Here are five ideas to get us out of this Brexit chaos

THERE was an old Sunday newspaper column by a fictional MSP that always began with “What a week!” I feel like that and as I write it is only Wednesday.

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First published in The National, 14 March 2019

I have a different perspective on what is happening this week, sitting as I am in Strasbourg, close to SNP things but independent from Holyrood and Westminster.

Now that we’re in the Brexit endgame I think it’s time to float a few ideas. Some of them are not SNP party policy but things are moving so fast right now I’m happy to play outrider and throw some new things into the mix. We have just had a debate in Strasbourg on Brexit and the shambolic spectacle of Tuesday night at Westminster. Not a single pro-Brexit UK Tory spoke during our debate. Not one. There was Nigel Farage, of course, and Ukip, and assorted others, including one who even claimed God is on their side.

We’re being played folks, the UK is run by a Tory party running for cover from these bad guys instead of facing them down and I fear the chaos we’re in is helping the worst people. It is time to tell a few truths now folks might be starting to listen.

First, Scotland voted to remain. The SNP want to stop Brexit and we have swung behind the idea of a second referendum as a way to do that, much as there are some practical things to be worked out about how that would happen. Secondly, the Scottish Six court case, in which we took the European Court of Justice, proved it is open to the UK to revoke Article 50 at any time before it expires on March 29.

Thirdly, it is open to the UK Government to ask to extend the Article 50 negotiating period, but this must be agreed unanimously, by the other 27 member states. From the tone of the debate and the discussions I’m having over here, an extension cannot be taken for granted. It probably would be agreed, but it needs to be for a specific “thing”, not just another few months of empty drama.

Fourthly, if we are still in the EU, we need to ensure we participate in the European Parliament elections in May. There was a time when the idea of prolonging the existing UK MEP mandates for the period of an extension was on the table but I think that has receded. If we end up with a second vote, which I back, our European colleagues are looking at the same UK opinion polls as we are and have, to put it delicately, little faith in the UK’s ability to deliver. Why would they agree to another year or so of heartbreak to risk the same result? I am confident that Remain would win handsomely in Scotland (again) and that a referendum is winnable across the UK, but it would take leadership.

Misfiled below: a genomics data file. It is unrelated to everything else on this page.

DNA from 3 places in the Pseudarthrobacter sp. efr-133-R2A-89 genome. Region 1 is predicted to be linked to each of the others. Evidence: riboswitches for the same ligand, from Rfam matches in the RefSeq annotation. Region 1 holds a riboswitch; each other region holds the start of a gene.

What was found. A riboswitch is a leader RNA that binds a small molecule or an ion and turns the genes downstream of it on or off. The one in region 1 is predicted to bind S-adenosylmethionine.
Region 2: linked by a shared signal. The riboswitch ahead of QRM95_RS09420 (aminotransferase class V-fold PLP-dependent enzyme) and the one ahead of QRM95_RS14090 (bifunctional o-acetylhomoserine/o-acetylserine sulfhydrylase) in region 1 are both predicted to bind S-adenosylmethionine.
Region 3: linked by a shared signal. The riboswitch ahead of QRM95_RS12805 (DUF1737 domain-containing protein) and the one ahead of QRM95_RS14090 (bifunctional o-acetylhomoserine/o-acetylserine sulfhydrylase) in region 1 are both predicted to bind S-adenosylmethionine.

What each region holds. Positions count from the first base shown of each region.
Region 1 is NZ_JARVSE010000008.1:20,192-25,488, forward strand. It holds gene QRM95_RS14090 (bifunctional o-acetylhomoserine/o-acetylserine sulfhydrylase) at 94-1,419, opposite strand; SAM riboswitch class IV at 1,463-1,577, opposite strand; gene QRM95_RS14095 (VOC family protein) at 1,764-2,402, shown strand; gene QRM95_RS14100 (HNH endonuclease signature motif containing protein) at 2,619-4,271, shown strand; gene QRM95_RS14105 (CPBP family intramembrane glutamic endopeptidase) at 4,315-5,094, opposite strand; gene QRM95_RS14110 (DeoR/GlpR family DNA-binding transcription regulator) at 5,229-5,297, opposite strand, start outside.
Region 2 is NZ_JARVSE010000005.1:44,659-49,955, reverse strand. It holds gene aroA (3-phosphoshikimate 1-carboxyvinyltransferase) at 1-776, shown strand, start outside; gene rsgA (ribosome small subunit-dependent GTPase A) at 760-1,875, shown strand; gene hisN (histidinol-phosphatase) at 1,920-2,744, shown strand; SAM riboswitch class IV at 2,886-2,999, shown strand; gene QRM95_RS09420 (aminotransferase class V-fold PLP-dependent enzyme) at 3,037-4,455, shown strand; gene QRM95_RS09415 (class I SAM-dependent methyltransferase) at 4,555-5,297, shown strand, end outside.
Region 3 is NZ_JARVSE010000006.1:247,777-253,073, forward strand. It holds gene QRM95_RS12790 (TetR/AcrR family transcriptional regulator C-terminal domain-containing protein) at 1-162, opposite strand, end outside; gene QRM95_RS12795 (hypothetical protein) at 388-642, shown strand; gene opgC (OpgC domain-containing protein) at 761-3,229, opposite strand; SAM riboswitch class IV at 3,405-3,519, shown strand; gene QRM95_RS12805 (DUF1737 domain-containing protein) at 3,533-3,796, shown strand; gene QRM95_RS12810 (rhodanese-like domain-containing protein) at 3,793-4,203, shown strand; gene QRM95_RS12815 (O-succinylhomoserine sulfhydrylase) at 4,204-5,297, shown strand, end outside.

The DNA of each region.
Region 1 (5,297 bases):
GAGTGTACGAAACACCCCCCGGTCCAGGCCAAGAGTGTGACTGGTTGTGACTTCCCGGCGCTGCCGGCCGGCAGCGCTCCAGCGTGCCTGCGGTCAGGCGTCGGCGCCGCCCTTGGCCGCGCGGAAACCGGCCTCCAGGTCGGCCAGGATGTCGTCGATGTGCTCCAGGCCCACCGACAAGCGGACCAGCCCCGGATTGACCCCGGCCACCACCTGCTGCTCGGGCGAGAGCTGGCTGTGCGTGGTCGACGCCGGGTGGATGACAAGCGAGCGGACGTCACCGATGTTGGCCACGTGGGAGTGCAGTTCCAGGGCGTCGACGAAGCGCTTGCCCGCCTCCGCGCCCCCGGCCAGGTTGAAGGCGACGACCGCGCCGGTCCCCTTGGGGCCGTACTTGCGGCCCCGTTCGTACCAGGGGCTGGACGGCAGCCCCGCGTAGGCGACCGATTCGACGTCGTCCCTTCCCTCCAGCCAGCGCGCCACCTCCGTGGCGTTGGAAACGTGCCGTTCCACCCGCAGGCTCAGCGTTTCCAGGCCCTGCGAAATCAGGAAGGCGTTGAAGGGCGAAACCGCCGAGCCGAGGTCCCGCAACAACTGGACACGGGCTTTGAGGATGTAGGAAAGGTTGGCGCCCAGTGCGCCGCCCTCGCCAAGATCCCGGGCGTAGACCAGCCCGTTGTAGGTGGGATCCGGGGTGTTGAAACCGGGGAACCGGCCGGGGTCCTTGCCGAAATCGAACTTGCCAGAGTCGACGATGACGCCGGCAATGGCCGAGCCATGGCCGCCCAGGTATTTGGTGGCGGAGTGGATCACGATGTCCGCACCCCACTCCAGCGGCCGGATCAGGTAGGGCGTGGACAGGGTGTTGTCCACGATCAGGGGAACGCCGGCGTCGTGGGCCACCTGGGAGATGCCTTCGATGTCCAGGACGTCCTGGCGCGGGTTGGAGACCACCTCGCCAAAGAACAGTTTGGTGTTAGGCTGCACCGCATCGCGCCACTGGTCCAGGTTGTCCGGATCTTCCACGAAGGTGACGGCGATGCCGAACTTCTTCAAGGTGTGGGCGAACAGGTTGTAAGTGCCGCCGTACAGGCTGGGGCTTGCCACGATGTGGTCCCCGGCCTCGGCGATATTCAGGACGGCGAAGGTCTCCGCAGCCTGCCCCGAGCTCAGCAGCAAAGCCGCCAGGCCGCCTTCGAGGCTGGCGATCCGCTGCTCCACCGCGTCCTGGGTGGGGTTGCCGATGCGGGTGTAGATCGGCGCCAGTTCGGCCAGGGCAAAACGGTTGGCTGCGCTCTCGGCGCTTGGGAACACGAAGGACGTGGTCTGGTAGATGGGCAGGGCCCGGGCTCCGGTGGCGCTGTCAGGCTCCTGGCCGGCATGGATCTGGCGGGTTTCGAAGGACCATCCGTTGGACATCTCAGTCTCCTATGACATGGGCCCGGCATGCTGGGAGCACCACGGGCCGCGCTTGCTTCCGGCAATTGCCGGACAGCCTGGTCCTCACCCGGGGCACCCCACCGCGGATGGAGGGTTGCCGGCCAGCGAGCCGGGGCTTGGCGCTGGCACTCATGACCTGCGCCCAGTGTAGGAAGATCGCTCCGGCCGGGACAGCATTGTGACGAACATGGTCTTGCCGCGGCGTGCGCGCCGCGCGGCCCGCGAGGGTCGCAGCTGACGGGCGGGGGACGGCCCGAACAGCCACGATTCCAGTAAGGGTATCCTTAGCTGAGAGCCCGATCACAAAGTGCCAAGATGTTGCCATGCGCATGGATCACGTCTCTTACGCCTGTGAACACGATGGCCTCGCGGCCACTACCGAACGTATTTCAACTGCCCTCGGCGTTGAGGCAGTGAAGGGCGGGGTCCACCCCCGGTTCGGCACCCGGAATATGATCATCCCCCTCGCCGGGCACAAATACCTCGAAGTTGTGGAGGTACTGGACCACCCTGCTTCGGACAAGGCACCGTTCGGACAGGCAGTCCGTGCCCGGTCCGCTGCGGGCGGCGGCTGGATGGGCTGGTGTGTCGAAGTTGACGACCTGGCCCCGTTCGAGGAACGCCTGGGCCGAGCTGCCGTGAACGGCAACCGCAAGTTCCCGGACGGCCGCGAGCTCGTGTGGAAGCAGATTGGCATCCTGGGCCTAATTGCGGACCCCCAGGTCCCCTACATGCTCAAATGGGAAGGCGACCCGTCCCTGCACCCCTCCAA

I am far from convinced that either the Tory or Labour party leaderships would be on the remain side – and if they are that they’ll be any damn use. I’m also concerned Mrs May would find procedural and logistical ways to stymie it until it is too late.

So, some new ideas, in no particular order, I’d suggest all run simultaneously. First, revoke Article 50. Whatever Brexit people voted for, this isn’t it and there’s no time to fix it. Revocation needs, under the terms of our ECJ judgment, to be genuine and sincere, stopping the clock, not pausing it. This would cause genuine consternation in a substantial element of the population, even in Scotland where we should not forget some people voted to leave.

Secondly, reach out to Leave and Remain voters with a commitment to a future referendum but under the proviso that our laws must be fit for purpose and there must be a clear understanding of the implications of each choice. This is where Mrs May’s deal fails – it tells us nothing about the future relationship.

Thirdly, recognise that only Scotland has a settled will on our relationship with the EU while England, especially, is deeply divided as is Northern Ireland. Absent an independent Scotland that remains our problem. Start a national conversation focused on citizens’ assemblies in all four home nations led by the Europe Committees of each legislature, involving all parties to reach a consensus on what each nation wants in its relationship with the EU, with that to be worked into a UK consensus – if one can be found.

If it cannot be found then that would be an honest discussion, one I would be confident would bring independence for Scotland and the reunification of Ireland to the fore.

Fourthly, there is clear evidence that the conduct of the 2016 campaign was dubious and that UK electoral, data protection and campaign finance laws are not fit for purpose. There should be a judge-led public inquiry, assisted by the police where there is suspicion laws were broken, which would recommend new laws, stronger powers for the Electoral Commission and Information Commissioner if they are identified as lacking.

Fifth, once a consensus has been found it should be put to a future referendum, with safeguards that each of the home nations should not be removed from the EU against their will. If a consensus cannot be found then I guess we’re back to politics, but at least without the economic chaos we’re staring at right now. If the decision is to remain then little need change, if it is to leave then only once a pre-negotiated outline settlement with the EU 27 has been agreed should Article 50 be triggered.

Some of these ideas are not feasible at present, but I don’t see many other ways out if we’re looking for solutions that will last. Watch this space folks and buckle up, the next days and months are going to be bumpy.